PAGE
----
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     with the Patience of Monuments by Jack Henry

Jack Henry lives in the high desert of SE California.  Published in numerous journals, he also has six chapbooks to his name.  with the Patience of Monuments is his first full length collection of poetry.  Jack Henry is the pen name of Thomas Kenney. 

Find out more about this author HERE.

with the Patience of Monuments by Jack Henry

“Jack Henry marches across the desert with one eye on the ground and one on the Beat heavens, unafraid of his own pain or humiliation, fearful for our communal future. Continuing the great tradition of American poetry that runs from Whitman through McKay and Ginsberg and Bukowski, he prefers the raw to the cooked, the unborn to the dead, and roads with little signage.” 

 - Tom Lutz, Doing Nothing: A History of Loafers, Loungers, Slackers, and Bums in America (FSG)

ISBN 978-0-9819984-2-8
156 pages
5.5"x8.5" perfect bound, paper

To Purchase this book click HERE.


"Jack Henry's writing is the real deal. No bullshit, no posing. This is essential American literature." 

- Tony O'Neill, author/poet, Down and Out on Murder Mile (Harper Perennial)      

“Jack Henry slammed me in the face.

I have always admired Jack’s writing, his fearless self-revelations combined with a world-view that is equal parts jaded and hopeful. What knocked me off my feet in his first full-length collection, with the patience of monuments, is the way he turns himself inside out, and then goes down a little deeper, moves in a bit closer, and, just as you think he’s in for the kill, suddenly…a gentle word, a line so of such graceful beauty you get, well, slammed in the face. Again.
Great writing always includes the element of surprise, whether it’s a sucker punch or a spiked drink. This is a book that opens with the line:

                a single note destroyed me

tells us who he is and who he’s not in the second poem (very next breath)

                perhaps i’m like Jesus
                during those middle years
                and, further on,
                there’s a chance i am just a mirror
                broken on the floor in a symphony of single shards
thereby introducing the underlying spiritual/religious theme, and the overlying one, in which he provides a mirror not only into his own soul but into the reader’s. Looking deeply into the mirror is where I got slammed in the face and started to bleed; where I recognized the need in myself to gather the courage to throw myself onto the page like a maniac bungee jumper, no net, only a belief and love of the process and a little bit of faith in the outcome.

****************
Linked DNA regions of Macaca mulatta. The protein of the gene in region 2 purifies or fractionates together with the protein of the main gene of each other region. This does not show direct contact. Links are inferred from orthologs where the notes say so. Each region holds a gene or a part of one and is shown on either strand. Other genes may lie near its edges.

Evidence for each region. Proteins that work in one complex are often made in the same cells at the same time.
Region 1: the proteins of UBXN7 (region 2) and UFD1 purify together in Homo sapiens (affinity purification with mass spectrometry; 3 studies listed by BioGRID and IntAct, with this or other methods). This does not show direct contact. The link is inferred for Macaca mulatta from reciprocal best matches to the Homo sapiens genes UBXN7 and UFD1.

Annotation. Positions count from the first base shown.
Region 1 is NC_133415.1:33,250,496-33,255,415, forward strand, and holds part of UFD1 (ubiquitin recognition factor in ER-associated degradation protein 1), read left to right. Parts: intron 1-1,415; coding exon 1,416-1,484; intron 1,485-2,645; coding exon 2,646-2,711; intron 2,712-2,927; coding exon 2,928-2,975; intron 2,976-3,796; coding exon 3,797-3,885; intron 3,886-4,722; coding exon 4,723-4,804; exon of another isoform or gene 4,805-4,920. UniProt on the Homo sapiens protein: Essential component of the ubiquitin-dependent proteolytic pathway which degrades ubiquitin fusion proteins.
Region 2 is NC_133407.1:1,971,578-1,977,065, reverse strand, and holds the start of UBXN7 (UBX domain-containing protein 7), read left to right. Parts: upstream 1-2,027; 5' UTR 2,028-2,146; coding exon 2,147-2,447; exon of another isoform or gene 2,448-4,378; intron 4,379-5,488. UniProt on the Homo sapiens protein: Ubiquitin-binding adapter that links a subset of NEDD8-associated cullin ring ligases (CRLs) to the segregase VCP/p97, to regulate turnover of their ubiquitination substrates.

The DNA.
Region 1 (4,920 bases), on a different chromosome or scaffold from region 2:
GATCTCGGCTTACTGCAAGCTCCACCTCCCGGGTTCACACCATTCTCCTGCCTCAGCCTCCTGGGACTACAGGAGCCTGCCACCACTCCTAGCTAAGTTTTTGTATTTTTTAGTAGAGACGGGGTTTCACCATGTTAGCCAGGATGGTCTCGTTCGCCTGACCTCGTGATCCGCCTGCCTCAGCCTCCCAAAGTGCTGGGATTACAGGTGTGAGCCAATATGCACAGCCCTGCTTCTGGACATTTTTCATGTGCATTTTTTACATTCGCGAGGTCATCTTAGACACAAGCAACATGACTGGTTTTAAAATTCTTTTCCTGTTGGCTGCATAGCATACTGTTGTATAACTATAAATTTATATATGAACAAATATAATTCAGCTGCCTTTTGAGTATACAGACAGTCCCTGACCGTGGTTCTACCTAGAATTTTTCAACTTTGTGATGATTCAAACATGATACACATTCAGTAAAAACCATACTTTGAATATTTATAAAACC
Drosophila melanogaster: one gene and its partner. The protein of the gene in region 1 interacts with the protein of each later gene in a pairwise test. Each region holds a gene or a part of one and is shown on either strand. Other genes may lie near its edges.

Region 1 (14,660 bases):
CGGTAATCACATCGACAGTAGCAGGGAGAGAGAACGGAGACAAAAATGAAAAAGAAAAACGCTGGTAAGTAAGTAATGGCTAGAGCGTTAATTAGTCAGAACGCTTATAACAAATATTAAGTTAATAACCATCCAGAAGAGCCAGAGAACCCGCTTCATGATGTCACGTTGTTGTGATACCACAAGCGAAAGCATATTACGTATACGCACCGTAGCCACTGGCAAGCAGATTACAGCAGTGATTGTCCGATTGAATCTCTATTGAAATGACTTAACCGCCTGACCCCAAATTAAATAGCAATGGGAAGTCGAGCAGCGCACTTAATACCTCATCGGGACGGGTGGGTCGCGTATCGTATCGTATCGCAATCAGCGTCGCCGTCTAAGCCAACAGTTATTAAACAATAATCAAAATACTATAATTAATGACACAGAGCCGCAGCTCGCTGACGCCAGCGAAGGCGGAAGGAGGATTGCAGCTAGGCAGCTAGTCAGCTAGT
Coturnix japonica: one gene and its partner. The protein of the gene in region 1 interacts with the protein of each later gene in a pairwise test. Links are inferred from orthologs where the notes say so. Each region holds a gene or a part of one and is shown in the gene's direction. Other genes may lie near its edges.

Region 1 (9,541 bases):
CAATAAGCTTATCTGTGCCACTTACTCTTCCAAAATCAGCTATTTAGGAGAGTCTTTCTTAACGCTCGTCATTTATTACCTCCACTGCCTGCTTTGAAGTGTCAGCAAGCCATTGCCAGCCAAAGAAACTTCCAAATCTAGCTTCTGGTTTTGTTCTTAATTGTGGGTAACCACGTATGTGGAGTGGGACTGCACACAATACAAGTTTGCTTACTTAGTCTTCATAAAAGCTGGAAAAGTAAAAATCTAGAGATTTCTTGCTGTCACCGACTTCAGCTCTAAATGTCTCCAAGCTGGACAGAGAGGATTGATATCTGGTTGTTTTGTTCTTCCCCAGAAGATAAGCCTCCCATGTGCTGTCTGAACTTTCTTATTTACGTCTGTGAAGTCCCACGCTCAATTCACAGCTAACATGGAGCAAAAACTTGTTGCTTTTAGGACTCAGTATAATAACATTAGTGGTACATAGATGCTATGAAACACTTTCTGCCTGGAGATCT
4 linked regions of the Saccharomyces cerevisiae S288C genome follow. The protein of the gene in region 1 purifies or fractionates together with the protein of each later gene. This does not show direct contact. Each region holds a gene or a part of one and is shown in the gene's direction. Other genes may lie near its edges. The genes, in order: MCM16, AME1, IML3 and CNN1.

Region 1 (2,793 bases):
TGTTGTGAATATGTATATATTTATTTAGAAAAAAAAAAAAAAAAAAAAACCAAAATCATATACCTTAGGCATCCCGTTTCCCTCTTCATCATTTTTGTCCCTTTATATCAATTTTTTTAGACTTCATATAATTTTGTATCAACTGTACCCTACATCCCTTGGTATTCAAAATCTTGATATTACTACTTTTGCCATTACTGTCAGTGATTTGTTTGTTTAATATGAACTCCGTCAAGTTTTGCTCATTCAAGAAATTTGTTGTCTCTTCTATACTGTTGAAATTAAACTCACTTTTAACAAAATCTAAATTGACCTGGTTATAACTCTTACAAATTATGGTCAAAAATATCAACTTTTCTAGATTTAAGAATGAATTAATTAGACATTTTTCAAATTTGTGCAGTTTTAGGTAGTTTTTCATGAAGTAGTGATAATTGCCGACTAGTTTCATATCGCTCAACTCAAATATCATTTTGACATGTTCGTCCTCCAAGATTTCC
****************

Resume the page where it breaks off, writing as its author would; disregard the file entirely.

Part of the uniqueness of the work is the brilliance of the surprise. Airport meetings, commuter bus fucks, Speak East Taverns, bitter circus, and, right in the mix, the sweet fragility of lives lived with love (absolved of nothing but trying):

                i take her hand, kiss her,
                make her blush with a particular
                whisper, one have that
                is only for her…
It took several readings before I finished the collection. I had to stop, absorb, and bandage a few new bruises. Anybody can write about someone else, anybody can even write about themselves, dancing along surfaces filled with imagery and amusement. I was overcome with the journey into self, which shoved me, hard, into myself.

This is a book you need to hold in your hands, feel the weight of the man who lives within; it is not an e-book or a kindle or a flickering screen. I am going to do that wearing a little less body armor and a deeper understanding of why we do this at all.
Maybe somewhere there is still “a bookstore on Bleecker Street” and we can celebrate as Jack does:
               on Sunday we went to a cathedral,
               ate church in the back row,
               sang songs by the Ramones
               when everybody knelt to pray…

- Puma Perl
, Belinda and her Friends (Erbacce Press)

"If all the drug deals, pawnshop exchanges, and alley-way beatitudes could find their confessional booth, With The Patience of Monuments might be the stenographer's transcript. This book is not for the innocent, unless it is their time for initiation. Herein you will find an infested wooden rollercoaster tempting tragedies, the eyes of New Orleans' gargoyles always watching, the light at the end of a sewer tunnel, a priest shooting dope. In his intro, Jack Henry, responding to the fact that his editor called his book "religious" or "spiritual", plaintively states, "'s a tax write-off and I can piss off another priest." However, in one poem, Jack Henry states that he does not piss on "the back walls of a sacred place." The sacred erupts within the profane in this collection, and vice versa, but both are respected by a poet who does not write, by his own admittance, to get into heaven or into hell, or to get out of either one of them."  

- Joe Milford
, poet/writer, host, the joe milford radio show